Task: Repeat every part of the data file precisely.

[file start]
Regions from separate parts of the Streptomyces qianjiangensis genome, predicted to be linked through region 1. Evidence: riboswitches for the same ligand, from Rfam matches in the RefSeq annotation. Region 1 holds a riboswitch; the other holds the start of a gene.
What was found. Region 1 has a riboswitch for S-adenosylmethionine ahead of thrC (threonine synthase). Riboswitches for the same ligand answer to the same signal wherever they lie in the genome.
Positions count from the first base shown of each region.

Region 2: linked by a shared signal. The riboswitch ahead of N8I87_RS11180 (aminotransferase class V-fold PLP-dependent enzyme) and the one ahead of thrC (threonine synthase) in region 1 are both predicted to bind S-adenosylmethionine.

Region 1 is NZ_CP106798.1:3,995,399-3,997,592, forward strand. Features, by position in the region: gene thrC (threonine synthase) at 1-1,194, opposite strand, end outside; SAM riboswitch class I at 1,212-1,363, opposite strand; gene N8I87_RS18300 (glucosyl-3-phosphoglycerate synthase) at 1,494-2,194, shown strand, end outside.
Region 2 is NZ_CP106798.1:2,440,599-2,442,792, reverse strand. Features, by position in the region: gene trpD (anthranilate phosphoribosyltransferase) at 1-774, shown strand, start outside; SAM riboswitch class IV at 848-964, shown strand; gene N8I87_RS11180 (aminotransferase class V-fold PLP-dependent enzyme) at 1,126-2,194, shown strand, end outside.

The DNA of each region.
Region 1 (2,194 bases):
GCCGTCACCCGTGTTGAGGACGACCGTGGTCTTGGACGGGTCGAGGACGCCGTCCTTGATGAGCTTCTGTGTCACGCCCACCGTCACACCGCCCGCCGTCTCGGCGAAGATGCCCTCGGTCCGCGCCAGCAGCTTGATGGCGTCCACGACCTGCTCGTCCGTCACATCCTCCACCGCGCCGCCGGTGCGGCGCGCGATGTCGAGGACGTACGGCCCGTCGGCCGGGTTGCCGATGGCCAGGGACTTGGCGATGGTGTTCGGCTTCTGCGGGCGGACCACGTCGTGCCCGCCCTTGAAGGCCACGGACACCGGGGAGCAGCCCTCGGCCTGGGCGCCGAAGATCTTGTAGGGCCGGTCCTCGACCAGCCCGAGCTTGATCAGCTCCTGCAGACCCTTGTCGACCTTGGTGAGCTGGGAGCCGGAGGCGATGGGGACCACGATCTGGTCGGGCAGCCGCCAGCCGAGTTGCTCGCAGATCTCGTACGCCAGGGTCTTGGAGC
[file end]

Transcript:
Regions from separate parts of the Streptomyces qianjiangensis genome, predicted to be linked through region 1. Evidence: riboswitches for the same ligand, from Rfam matches in the RefSeq annotation. Region 1 holds a riboswitch; the other holds the start of a gene.
What was found. Region 1 has a riboswitch for S-adenosylmethionine ahead of thrC (threonine synthase). Riboswitches for the same ligand answer to the same signal wherever they lie in the genome.
Positions count from the first base shown of each region.

Region 2: linked by a shared signal. The riboswitch ahead of N8I87_RS11180 (aminotransferase class V-fold PLP-dependent enzyme) and the one ahead of thrC (threonine synthase) in region 1 are both predicted to bind S-adenosylmethionine.

Region 1 is NZ_CP106798.1:3,995,399-3,997,592, forward strand. Features, by position in the region: gene thrC (threonine synthase) at 1-1,194, opposite strand, end outside; SAM riboswitch class I at 1,212-1,363, opposite strand; gene N8I87_RS18300 (glucosyl-3-phosphoglycerate synthase) at 1,494-2,194, shown strand, end outside.
Region 2 is NZ_CP106798.1:2,440,599-2,442,792, reverse strand. Features, by position in the region: gene trpD (anthranilate phosphoribosyltransferase) at 1-774, shown strand, start outside; SAM riboswitch class IV at 848-964, shown strand; gene N8I87_RS11180 (aminotransferase class V-fold PLP-dependent enzyme) at 1,126-2,194, shown strand, end outside.

The DNA of each region.
Region 1 (2,194 bases):
GCCGTCACCCGTGTTGAGGACGACCGTGGTCTTGGACGGGTCGAGGACGCCGTCCTTGATGAGCTTCTGTGTCACGCCCACCGTCACACCGCCCGCCGTCTCGGCGAAGATGCCCTCGGTCCGCGCCAGCAGCTTGATGGCGTCCACGACCTGCTCGTCCGTCACATCCTCCACCGCGCCGCCGGTGCGGCGCGCGATGTCGAGGACGTACGGCCCGTCGGCCGGGTTGCCGATGGCCAGGGACTTGGCGATGGTGTTCGGCTTCTGCGGGCGGACCACGTCGTGCCCGCCCTTGAAGGCCACGGACACCGGGGAGCAGCCCTCGGCCTGGGCGCCGAAGATCTTGTAGGGCCGGTCCTCGACCAGCCCGAGCTTGATCAGCTCCTGCAGACCCTTGTCGACCTTGGTGAGCTGGGAGCCGGAGGCGATGGGGACCACGATCTGGTCGGGCAGCCGCCAGCCGAGTTGCTCGCAGATCTCGTACGCCAGGGTCTTGGAGC